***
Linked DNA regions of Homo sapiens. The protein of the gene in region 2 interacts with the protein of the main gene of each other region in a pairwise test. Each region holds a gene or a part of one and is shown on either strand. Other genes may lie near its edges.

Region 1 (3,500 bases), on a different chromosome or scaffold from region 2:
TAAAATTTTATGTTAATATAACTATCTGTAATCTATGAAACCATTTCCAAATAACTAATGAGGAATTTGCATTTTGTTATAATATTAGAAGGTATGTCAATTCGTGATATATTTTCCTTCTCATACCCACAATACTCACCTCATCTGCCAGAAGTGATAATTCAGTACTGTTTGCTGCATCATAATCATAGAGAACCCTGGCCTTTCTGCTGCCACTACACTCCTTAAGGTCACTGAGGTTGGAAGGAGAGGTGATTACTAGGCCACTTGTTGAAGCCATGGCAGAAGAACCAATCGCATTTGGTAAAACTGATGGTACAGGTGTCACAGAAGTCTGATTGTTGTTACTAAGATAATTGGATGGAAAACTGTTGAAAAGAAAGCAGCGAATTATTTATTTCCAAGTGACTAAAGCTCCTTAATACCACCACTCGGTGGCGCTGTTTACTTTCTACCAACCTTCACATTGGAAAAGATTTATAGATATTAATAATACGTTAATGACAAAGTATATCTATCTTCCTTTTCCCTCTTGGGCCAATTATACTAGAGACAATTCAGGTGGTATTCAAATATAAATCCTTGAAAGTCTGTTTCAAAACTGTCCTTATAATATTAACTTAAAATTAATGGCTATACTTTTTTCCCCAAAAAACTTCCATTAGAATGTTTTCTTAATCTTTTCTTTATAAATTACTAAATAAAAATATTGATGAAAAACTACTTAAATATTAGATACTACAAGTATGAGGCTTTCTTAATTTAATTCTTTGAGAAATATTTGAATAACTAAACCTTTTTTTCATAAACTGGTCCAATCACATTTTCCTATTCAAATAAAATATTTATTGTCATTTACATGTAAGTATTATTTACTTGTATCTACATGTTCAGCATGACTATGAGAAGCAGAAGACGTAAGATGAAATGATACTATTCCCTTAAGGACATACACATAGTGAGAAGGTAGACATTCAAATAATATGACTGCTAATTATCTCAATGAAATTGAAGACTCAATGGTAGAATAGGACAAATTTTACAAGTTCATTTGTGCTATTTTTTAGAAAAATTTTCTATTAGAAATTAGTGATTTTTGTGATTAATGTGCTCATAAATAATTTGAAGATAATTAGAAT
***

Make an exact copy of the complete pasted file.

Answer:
Linked DNA regions of Homo sapiens. The protein of the gene in region 2 interacts with the protein of the main gene of each other region in a pairwise test. Each region holds a gene or a part of one and is shown on either strand. Other genes may lie near its edges.

Region 1 (3,500 bases), on a different chromosome or scaffold from region 2:
TAAAATTTTATGTTAATATAACTATCTGTAATCTATGAAACCATTTCCAAATAACTAATGAGGAATTTGCATTTTGTTATAATATTAGAAGGTATGTCAATTCGTGATATATTTTCCTTCTCATACCCACAATACTCACCTCATCTGCCAGAAGTGATAATTCAGTACTGTTTGCTGCATCATAATCATAGAGAACCCTGGCCTTTCTGCTGCCACTACACTCCTTAAGGTCACTGAGGTTGGAAGGAGAGGTGATTACTAGGCCACTTGTTGAAGCCATGGCAGAAGAACCAATCGCATTTGGTAAAACTGATGGTACAGGTGTCACAGAAGTCTGATTGTTGTTACTAAGATAATTGGATGGAAAACTGTTGAAAAGAAAGCAGCGAATTATTTATTTCCAAGTGACTAAAGCTCCTTAATACCACCACTCGGTGGCGCTGTTTACTTTCTACCAACCTTCACATTGGAAAAGATTTATAGATATTAATAATACGTTAATGACAAAGTATATCTATCTTCCTTTTCCCTCTTGGGCCAATTATACTAGAGACAATTCAGGTGGTATTCAAATATAAATCCTTGAAAGTCTGTTTCAAAACTGTCCTTATAATATTAACTTAAAATTAATGGCTATACTTTTTTCCCCAAAAAACTTCCATTAGAATGTTTTCTTAATCTTTTCTTTATAAATTACTAAATAAAAATATTGATGAAAAACTACTTAAATATTAGATACTACAAGTATGAGGCTTTCTTAATTTAATTCTTTGAGAAATATTTGAATAACTAAACCTTTTTTTCATAAACTGGTCCAATCACATTTTCCTATTCAAATAAAATATTTATTGTCATTTACATGTAAGTATTATTTACTTGTATCTACATGTTCAGCATGACTATGAGAAGCAGAAGACGTAAGATGAAATGATACTATTCCCTTAAGGACATACACATAGTGAGAAGGTAGACATTCAAATAATATGACTGCTAATTATCTCAATGAAATTGAAGACTCAATGGTAGAATAGGACAAATTTTACAAGTTCATTTGTGCTATTTTTTAGAAAAATTTTCTATTAGAAATTAGTGATTTTTGTGATTAATGTGCTCATAAATAATTTGAAGATAATTAGAAT